Century Film Project

Celebrating the movies our ancestors loved

Tag: 1893

Barber Shop (1893)

Barber Shop

A simple vignette of a men’s society from the nineteenth century, this was another of the experiments with the early Kinetoscope. Four men, a chair and a sign stand in for a typical barber shop. One man sits and is shaved by another, while the other two wait, look at the paper of talk to one another. The whole thing was set up in Edison’s “Black Maria” studio (so called because it was said to resemble a police van, and “black maria” was the slang term for these before “paddy wagon” became popular), just as the Blacksmith Scene had been in the same year. Barber shops were familiar and comfortable locations, where men escaped from their workaday duties and also the scrutiny of their wives for short periods – sort of like bars or taverns, only less disreputable. In the all-male environment of the Edison Studio at this time, it no doubt seemed a natural subject for an experimental film. Today, the idea of being shaved by someone else is fairly alien, and sets the period apart as distant to us, something that would be reproduced on film to establish the past, although to the filmmakers on this project, it was as natural a part of life as ATMs or traffic lights are to us.

Director: WKL Dickson & William Heise

Run Time: 26 seconds.

You can watch it for free: here.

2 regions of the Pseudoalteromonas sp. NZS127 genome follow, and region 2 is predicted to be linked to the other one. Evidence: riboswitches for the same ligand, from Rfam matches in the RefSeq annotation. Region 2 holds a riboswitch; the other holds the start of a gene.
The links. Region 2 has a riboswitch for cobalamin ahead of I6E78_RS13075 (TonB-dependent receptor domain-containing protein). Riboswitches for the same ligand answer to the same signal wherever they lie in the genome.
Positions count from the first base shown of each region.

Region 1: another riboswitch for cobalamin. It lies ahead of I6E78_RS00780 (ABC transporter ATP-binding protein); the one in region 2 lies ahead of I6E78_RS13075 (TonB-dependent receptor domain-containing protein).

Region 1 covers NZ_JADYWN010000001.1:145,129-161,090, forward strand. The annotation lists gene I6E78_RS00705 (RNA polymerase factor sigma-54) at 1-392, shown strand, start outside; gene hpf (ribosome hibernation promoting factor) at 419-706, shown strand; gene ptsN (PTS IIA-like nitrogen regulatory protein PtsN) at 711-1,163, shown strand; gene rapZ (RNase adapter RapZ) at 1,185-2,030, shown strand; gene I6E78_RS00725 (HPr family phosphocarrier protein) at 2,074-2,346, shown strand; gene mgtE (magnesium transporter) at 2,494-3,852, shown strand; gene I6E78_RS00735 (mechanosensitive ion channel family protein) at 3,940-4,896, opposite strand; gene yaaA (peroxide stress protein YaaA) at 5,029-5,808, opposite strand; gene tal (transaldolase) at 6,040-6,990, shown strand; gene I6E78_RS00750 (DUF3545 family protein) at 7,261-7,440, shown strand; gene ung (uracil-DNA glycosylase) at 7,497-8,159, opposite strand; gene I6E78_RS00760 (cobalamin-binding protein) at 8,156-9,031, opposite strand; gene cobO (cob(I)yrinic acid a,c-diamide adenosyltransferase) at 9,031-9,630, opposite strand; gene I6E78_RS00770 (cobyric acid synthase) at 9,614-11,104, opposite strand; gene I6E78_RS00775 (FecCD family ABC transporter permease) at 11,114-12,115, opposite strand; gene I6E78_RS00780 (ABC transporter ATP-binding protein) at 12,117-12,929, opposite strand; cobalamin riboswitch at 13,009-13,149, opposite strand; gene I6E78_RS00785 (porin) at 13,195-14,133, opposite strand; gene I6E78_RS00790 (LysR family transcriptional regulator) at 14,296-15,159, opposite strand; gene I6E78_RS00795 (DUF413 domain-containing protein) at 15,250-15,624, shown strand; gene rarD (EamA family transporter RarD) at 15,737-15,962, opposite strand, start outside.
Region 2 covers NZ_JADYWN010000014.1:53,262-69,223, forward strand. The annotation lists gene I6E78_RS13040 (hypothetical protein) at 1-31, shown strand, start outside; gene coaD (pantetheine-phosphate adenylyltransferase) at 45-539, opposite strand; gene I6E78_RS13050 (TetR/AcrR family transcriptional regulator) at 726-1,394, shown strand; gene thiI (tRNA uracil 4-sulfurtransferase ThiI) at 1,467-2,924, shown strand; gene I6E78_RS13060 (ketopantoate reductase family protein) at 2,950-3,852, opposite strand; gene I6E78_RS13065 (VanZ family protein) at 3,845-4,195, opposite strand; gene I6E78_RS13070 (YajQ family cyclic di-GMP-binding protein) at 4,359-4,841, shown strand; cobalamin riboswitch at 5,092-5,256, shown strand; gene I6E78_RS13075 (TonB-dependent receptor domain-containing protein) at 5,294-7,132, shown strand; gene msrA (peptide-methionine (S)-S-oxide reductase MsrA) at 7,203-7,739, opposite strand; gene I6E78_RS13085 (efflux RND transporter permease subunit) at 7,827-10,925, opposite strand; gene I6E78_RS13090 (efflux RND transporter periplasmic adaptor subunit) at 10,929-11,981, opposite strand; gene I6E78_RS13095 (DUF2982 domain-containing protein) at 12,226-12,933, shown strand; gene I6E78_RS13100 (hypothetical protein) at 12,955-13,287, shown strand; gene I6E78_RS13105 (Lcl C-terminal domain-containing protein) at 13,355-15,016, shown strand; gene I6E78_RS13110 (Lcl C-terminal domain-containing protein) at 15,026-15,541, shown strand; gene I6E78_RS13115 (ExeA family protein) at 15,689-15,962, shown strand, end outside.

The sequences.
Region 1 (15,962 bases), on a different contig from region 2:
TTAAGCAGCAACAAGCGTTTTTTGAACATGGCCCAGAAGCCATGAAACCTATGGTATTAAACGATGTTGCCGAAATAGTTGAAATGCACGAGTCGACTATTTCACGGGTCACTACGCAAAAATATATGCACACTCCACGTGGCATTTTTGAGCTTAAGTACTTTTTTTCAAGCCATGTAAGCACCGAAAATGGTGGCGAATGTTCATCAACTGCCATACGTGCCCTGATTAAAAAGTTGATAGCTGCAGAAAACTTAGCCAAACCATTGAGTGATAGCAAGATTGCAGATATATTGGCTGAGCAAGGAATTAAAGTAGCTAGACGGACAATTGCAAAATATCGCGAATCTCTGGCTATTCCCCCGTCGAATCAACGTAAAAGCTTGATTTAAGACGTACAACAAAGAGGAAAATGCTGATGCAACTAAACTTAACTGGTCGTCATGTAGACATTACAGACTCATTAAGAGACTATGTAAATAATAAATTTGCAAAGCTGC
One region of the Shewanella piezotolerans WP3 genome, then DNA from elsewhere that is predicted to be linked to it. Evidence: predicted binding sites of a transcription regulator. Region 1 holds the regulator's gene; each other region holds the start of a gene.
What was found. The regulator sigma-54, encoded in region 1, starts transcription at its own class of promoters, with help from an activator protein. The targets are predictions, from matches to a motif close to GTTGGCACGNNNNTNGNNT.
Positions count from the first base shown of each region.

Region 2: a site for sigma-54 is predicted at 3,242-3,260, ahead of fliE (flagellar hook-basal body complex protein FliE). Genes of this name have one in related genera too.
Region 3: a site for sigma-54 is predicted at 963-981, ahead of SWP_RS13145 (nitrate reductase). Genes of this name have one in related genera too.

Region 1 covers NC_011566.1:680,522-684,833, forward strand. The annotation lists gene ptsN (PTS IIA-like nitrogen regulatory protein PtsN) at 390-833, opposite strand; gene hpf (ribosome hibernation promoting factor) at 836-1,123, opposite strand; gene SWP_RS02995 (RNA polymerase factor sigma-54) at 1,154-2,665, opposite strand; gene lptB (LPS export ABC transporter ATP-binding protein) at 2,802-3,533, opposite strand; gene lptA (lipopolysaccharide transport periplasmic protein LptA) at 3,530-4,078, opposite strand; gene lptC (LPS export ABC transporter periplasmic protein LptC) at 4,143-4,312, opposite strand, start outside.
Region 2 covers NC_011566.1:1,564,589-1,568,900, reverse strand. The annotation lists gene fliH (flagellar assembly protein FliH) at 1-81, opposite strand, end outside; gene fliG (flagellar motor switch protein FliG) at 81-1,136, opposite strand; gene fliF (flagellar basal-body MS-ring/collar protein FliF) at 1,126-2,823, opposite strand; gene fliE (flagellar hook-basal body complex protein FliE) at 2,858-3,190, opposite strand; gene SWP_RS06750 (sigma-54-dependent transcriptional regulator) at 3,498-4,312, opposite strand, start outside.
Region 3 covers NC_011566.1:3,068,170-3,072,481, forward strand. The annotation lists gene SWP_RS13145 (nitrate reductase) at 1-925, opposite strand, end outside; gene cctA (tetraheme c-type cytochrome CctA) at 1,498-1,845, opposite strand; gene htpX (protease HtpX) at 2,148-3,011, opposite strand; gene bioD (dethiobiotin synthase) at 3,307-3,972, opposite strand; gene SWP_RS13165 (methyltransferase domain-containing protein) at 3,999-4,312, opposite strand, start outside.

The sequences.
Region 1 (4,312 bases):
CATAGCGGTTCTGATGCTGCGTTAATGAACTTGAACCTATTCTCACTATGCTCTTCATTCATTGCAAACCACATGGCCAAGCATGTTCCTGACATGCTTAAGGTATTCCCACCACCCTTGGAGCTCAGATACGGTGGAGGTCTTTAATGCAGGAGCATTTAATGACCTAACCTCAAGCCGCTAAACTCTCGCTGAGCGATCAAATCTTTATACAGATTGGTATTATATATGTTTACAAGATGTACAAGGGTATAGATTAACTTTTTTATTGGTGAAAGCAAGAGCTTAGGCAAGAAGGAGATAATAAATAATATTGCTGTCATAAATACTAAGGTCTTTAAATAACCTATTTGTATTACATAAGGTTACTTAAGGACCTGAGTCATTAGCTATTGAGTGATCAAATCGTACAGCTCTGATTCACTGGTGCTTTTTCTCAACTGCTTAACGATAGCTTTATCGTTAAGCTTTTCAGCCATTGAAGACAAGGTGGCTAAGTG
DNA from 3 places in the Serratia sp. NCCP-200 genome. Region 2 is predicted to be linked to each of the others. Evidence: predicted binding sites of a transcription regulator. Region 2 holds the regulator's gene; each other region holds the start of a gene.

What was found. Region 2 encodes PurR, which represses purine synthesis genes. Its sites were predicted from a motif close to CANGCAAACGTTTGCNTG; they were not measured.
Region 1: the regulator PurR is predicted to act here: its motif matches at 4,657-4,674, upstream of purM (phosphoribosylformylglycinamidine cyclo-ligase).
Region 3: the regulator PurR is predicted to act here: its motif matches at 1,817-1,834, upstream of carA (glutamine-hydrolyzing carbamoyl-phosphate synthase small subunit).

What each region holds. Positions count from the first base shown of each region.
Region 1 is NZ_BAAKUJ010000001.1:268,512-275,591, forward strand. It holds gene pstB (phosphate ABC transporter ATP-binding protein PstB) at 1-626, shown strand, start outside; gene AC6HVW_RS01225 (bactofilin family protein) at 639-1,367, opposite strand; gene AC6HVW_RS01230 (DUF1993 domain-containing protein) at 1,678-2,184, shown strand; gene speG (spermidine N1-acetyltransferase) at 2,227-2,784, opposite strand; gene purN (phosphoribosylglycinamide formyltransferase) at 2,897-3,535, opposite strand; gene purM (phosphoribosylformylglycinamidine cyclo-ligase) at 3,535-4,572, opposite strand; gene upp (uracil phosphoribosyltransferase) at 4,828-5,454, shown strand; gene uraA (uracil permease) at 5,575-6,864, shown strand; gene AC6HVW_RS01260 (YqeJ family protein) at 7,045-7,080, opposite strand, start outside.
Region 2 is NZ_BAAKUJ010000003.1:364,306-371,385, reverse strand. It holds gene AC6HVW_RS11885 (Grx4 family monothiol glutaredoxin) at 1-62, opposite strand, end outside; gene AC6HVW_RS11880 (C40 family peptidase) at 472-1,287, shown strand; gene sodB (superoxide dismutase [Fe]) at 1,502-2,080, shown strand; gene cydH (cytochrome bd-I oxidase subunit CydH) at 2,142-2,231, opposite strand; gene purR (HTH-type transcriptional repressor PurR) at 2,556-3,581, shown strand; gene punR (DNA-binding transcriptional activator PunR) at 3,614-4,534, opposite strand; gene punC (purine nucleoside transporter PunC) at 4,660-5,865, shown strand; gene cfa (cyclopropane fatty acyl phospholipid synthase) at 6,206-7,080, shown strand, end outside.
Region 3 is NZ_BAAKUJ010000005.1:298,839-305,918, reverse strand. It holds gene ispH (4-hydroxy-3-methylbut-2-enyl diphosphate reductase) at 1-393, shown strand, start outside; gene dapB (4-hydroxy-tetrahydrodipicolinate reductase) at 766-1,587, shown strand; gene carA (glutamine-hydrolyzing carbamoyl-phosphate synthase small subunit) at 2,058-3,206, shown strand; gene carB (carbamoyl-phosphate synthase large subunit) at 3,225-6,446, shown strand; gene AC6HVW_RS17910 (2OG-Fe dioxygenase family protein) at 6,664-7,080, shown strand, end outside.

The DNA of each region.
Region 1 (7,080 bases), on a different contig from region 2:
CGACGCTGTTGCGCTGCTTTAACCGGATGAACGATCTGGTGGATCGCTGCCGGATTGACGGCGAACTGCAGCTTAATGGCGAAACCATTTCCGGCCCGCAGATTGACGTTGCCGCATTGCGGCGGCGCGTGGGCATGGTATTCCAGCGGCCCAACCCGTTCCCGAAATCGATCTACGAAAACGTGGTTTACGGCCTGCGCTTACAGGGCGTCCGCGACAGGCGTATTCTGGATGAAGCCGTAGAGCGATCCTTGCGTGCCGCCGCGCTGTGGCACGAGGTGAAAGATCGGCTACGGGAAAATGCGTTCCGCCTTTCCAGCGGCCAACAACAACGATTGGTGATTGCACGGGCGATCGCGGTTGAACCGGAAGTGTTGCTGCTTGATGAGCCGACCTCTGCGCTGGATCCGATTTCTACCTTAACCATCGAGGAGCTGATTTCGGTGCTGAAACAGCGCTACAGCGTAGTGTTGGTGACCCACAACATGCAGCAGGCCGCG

Blacksmith Scene (1893)

BlacksmithScene

This is another of the early Edison kinetoscope movies that was meant to demonstrate what motion picture cameras could do. This was the first known movie to be presented to audiences, and also the first example of actors performing roles on film. This was not an actual shot of a blacksmith shop, it was set up in the Black Maria studio to reproduce one. It establishes the long-running tradition of framing a “stage” in which actors move about, with no camera movement or closeups. It’s interesting to modern viewers in part because most of us have only seen blacksmiths in movies about earlier eras, but this was not intended as a “period piece;” it’s a depiction of everyday life as the viewers of that time would have recognized it. It’s also surprising to see workers consuming alcohol on the job, around dangerous heavy tools and flame.

Director: W.K.L. Dickson

Run Time: 34 seconds

You can watch it for free: here